Crude oil prices moved higher on Thursday, amid concerns the sanctions on Iran from November may result in supply shortage in the market.
Data released by the U.S. Energy Information Administration on Wednesday showed an unexpected increase in U.S. crude stockpiles.
Meanwhile, the U.S. Energy Secretary Rick Perry has reportedly said that the U.S. will not open up its strategic petroleum reserves or put a cap on prices.
After a meeting last Sunday, OPEC members and top non-OPEC oil producers said they were in no rush to increase output.
Crude oil futures for November delivery ended up $0.55, or 0.8%, at $72.12 a barrel. On Wednesday, oil futures ended down $0.71, or about 1%, at $71.57 a barrel.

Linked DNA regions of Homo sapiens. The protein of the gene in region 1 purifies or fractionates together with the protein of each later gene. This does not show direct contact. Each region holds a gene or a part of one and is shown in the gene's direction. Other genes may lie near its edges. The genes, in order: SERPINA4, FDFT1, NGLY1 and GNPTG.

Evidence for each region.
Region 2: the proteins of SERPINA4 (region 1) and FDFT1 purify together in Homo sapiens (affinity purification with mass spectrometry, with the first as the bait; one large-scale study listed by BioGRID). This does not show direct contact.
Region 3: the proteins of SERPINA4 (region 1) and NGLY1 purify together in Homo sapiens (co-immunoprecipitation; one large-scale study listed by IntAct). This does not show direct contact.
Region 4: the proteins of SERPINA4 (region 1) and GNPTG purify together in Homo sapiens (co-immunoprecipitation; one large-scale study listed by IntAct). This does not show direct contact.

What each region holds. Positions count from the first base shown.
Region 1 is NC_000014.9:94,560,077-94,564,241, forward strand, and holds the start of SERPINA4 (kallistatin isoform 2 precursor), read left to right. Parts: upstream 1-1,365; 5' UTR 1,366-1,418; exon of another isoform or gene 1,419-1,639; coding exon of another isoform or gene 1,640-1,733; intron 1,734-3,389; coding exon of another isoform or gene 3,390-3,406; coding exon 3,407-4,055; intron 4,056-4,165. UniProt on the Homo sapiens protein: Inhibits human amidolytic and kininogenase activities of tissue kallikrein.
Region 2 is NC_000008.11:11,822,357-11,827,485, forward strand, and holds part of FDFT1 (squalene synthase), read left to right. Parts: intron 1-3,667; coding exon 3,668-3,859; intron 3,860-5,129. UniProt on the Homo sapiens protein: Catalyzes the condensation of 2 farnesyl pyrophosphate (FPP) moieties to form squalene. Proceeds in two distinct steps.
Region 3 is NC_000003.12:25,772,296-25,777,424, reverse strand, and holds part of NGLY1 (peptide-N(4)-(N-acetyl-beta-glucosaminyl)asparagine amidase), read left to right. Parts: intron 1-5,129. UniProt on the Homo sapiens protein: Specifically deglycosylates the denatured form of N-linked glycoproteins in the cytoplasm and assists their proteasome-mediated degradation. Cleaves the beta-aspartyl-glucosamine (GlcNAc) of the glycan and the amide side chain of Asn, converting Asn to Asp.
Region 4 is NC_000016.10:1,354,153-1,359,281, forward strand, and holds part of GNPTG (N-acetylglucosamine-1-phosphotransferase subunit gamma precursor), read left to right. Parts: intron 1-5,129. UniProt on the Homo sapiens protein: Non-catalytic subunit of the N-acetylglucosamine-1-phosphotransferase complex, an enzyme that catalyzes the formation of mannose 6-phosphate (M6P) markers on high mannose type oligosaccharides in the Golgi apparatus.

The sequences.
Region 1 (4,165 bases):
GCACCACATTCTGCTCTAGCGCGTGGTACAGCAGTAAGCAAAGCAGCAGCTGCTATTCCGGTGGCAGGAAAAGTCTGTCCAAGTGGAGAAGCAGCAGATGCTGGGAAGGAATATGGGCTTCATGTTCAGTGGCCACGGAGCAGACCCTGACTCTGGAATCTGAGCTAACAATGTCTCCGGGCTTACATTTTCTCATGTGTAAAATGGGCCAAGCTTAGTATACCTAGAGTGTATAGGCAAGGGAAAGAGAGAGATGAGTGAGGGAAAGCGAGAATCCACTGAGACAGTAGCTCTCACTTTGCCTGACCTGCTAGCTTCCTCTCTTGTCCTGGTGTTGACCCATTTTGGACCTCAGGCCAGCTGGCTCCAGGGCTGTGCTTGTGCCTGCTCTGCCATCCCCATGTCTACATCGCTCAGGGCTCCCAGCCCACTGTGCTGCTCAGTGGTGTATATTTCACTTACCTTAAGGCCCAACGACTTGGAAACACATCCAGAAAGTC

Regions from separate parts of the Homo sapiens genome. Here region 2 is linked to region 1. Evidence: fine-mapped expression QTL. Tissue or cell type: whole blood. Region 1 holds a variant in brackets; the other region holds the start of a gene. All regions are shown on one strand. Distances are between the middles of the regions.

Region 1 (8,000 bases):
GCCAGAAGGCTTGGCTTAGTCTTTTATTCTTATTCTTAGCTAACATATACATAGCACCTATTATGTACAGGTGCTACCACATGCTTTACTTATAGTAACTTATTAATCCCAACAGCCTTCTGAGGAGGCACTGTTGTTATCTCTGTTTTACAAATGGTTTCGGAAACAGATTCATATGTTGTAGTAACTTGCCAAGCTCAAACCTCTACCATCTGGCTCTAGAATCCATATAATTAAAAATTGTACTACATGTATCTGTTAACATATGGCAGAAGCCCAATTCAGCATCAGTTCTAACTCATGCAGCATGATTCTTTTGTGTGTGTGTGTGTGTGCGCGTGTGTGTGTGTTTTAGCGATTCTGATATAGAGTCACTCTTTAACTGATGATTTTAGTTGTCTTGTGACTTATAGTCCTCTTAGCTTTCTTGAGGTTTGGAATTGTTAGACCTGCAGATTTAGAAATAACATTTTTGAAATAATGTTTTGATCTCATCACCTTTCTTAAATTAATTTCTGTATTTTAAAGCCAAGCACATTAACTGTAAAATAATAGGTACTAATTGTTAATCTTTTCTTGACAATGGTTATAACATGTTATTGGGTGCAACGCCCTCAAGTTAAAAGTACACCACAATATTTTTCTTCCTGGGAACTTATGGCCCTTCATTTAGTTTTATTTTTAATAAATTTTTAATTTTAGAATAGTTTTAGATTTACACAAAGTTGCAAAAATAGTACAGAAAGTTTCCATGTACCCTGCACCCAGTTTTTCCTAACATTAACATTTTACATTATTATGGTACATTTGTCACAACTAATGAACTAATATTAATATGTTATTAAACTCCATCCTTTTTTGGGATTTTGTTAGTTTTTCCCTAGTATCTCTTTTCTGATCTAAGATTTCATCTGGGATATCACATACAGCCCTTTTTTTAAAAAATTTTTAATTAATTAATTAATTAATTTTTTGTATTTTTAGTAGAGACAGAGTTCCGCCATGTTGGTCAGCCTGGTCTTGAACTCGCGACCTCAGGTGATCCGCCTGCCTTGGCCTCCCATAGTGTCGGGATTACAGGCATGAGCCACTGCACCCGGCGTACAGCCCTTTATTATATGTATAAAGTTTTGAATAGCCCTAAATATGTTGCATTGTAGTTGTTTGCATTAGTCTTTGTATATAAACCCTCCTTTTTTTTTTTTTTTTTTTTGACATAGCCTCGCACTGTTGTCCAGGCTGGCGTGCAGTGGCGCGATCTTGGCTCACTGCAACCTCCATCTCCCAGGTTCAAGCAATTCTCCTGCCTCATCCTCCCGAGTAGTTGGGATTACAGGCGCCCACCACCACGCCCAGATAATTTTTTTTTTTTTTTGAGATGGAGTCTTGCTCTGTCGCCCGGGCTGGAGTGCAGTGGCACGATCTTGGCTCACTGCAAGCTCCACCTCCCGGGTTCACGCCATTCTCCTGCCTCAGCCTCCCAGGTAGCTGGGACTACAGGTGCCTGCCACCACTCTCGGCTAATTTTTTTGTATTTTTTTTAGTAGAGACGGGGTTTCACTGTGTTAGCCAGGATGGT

The report from EIA said crude supplies in the U.S. unexpectedly increased in the week ended September 21, rising by nearly 1.9 million barrels. Analysts were expecting a drop of over 2 million bar. The report said U.S. crude
production hit a record 11.1 million bpd in the week.
The EIA report revealed gasoline stockpiles to have risen 1.5 million barrels last week. It said distillate stockpiles fell by 2.2 million barrels in the week.
Last week, U.S. President Donald Trump had called on OPEC members and top oil producers Russia and Saudi Arabia to increase output to make up for the loss of Iranian oil.
However, the meeting of the Organization of the Petroleum Exporting Countries and non-OPEC members including Russia, over the weekend, ended with no formal recommendation for any additional supply boost.